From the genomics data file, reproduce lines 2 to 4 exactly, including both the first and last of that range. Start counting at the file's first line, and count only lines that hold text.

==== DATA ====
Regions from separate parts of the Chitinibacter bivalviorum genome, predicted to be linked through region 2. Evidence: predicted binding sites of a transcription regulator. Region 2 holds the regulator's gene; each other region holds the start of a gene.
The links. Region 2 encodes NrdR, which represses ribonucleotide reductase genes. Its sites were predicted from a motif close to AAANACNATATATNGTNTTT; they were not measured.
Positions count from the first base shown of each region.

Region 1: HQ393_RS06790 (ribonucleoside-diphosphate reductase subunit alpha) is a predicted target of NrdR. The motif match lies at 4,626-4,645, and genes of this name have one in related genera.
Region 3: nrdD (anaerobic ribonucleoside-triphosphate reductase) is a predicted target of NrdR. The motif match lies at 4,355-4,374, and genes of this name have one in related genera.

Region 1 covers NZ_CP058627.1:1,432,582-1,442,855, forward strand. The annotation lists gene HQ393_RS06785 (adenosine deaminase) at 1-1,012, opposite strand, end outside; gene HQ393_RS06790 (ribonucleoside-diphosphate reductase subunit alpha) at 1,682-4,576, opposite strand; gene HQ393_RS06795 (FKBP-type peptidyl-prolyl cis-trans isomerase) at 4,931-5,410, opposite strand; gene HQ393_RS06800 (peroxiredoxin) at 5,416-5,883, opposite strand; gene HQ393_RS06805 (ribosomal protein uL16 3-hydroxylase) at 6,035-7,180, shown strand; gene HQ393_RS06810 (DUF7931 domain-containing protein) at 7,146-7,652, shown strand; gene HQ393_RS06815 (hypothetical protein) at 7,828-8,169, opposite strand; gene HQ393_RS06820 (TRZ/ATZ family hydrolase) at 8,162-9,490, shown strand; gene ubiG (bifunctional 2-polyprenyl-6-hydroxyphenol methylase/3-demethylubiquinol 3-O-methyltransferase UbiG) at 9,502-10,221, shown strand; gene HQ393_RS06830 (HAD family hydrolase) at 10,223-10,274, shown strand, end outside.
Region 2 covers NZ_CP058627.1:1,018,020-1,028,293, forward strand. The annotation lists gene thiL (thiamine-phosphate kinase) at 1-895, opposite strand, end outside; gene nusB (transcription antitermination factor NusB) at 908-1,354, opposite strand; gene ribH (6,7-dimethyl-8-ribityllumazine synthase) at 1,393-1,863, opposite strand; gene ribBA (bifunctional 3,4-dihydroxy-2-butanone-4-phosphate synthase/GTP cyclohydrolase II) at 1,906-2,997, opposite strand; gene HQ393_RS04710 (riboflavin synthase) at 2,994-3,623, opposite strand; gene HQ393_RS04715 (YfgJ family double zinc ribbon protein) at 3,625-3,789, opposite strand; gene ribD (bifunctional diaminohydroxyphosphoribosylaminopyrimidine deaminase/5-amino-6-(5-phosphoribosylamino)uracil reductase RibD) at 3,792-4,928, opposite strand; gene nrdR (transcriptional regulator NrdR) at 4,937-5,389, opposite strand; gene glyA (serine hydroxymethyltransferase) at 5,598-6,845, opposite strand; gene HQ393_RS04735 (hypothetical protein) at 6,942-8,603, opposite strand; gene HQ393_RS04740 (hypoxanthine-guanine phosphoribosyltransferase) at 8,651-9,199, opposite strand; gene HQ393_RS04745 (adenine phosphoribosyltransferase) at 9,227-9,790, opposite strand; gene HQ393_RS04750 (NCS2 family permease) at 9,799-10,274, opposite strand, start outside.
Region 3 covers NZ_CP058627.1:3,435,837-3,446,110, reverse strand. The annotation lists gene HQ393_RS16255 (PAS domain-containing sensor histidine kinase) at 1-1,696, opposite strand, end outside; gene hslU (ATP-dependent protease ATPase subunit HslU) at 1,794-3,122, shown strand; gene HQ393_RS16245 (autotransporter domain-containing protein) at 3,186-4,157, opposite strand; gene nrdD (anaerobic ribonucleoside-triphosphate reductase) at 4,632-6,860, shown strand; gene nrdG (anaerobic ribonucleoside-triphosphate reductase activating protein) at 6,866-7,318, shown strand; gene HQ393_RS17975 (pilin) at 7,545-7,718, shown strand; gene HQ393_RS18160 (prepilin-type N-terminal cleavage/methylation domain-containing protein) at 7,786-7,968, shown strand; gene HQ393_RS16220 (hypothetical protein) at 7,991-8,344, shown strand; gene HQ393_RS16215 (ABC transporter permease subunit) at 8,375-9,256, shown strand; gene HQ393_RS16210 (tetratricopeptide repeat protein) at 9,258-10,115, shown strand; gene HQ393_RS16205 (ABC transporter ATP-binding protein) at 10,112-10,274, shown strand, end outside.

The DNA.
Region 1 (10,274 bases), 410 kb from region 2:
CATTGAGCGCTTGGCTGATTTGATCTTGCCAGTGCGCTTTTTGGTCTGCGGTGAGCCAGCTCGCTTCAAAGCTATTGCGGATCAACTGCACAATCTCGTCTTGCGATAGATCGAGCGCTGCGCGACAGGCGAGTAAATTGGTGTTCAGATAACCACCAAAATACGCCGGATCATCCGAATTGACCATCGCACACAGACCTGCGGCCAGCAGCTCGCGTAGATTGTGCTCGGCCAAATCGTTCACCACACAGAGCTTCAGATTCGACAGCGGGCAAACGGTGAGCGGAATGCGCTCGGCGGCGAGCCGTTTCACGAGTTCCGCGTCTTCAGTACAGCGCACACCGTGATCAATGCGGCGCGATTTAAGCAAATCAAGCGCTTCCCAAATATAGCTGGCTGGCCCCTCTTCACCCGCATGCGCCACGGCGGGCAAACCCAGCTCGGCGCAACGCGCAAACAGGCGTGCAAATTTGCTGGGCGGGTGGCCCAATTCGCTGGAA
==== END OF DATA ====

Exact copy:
The links. Region 2 encodes NrdR, which represses ribonucleotide reductase genes. Its sites were predicted from a motif close to AAANACNATATATNGTNTTT; they were not measured.
Positions count from the first base shown of each region.

Region 1: HQ393_RS06790 (ribonucleoside-diphosphate reductase subunit alpha) is a predicted target of NrdR. The motif match lies at 4,626-4,645, and genes of this name have one in related genera.